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Brothers, devoted to Palestinian cause, take divergent paths


NABLUS, Occupied West Bank -- The resemblance to his notorious brother is unmistakable: the soft, thoughtful voice, the bearded, bespectacled face.

And like his brother, Khalil Shikaki is a highly trained professional, born in Gaza and devoted to the Palestinian cause. But the gap between them is cavernous.

For Fathi Shikaki, 44, a physician, is the Damascus, Syria-based leader of Islamic Jihad, sponsor of suicide bombs and the focus of many an Israeli nightmare. Khalil Shikaki, 42, runs the Center for Palestine Research and Studies, one of the few independent think tanks in the Arab world and, increasingly, a focus of Israeli hopes.

With Palestinian elections expected by year's end, the center is gaining attention as a democratic force and one of the most reliable sources of information on Palestinian politics. "When I wanted to return here from the U.S. three years ago," Khalil Shikaki said, "the Israeli officials originally said no because of my brother. But I made a personal appeal to the general in charge of the West Bank and was allowed back."

Today, two years after founding his center with a $150,000 grant from the Palestine Liberation Organization, Mr. Shikaki, who has a doctorate from Columbia University, takes no money from the Palestine Liberation Organization or any political grouping. Two-thirds of his $750,000 budget is covered by private American and European donors, notably the Ford Foundation, and one third by wealthy Palestinians.

Through quiet, painstaking work, rigorous scholarship and groundbreaking opinion surveys, the center is developing into the premier compiler of information about the Palestinians -- their politics, their tastes, their disputes, their shifting public moods -- and as a forum for discussion.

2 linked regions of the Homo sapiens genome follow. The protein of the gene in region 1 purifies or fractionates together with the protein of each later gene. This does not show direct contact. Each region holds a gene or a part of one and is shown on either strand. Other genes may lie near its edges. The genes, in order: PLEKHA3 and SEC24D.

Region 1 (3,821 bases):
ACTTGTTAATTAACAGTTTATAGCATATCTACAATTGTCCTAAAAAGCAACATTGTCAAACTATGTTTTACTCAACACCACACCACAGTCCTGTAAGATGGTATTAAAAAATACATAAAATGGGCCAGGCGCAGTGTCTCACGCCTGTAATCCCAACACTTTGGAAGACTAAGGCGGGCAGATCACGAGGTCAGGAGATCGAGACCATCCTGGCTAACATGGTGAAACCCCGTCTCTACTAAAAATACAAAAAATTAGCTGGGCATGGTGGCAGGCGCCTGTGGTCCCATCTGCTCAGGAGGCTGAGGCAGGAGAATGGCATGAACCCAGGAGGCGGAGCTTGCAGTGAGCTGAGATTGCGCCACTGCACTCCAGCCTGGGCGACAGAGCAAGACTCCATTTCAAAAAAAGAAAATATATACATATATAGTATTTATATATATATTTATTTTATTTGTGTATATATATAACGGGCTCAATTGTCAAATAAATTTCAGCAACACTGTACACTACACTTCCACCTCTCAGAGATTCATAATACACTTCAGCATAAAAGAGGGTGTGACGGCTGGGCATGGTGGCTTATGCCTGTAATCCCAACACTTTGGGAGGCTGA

"His is the most consistent, most reliable source of Palestinian public opinion of issues highly relevant to the peace process. He has no match whatsoever," said Ariel Merari, a specialist in Palestinians at Tel Aviv University who has not met Mr. Shikaki personally.

The center's field workers have had to draw their own maps of towns and neighborhoods and conduct their own demographic research to get as close a scientific sample as possible since such information is unavailable.

Because the center's work is so new, its impact extends well beyond the scholarly, as Nadir Izzat Sa'id, 29, a research fellow at the institute with a doctorate from Western Michigan, pointed out.

"We're actually training Palestinian housewives to think, 'Yes, I have an opinion on that,' " he said. "By answering our questions, they surprise themselves. We have interviewed 27,000 people, half of them women, since we started. It breaks down stereotypes in how they're supposed to think and feel. People become more open-minded, more careful, more democratic."

Saad Eddin Ibrahim, a sociologist who runs the Ibn Khaldoun Center in Cairo, Egypt, another rare example of an independent think tank, said Mr. Shikaki's institute is vital, part of "the tissue of civil society."

"It would not have been easy to set this up elsewhere in the Arab world," Mr. Shikaki said of his institute, which has a staff of nine. "It's not clear how long we will last once [PLO Chairman] Yasser Arafat sets up his authority fully. It's easy to imagine a visit to say, 'We're not pleased with your work.' "

Mr. Arafat has threatened Mr. Shikaki but has so far taken no action.

The institute is able to function partly because there is a kind of political twilight zone in the West Bank now. The Israelis have withdrawn from much of the work of occupiers, but Mr. Arafat is yet to take over.

Ironically, Mr. Arafat should be pleased by what Mr. Shikaki produces not simply because it is a useful reflection of public opinion but because it has presented remarkably good news for the Palestinian leader who expects to hold elections before year's end as part of a deal with Israel.

The center's surveys find that the strength of Mr. Arafat's main challenger, the fundamentalist group Hamas, has been exaggerated by both Israelis and Palestinians.

The reliability of the data has been questioned since the public has never lived in a free society and could easily fear giving an honest answer.

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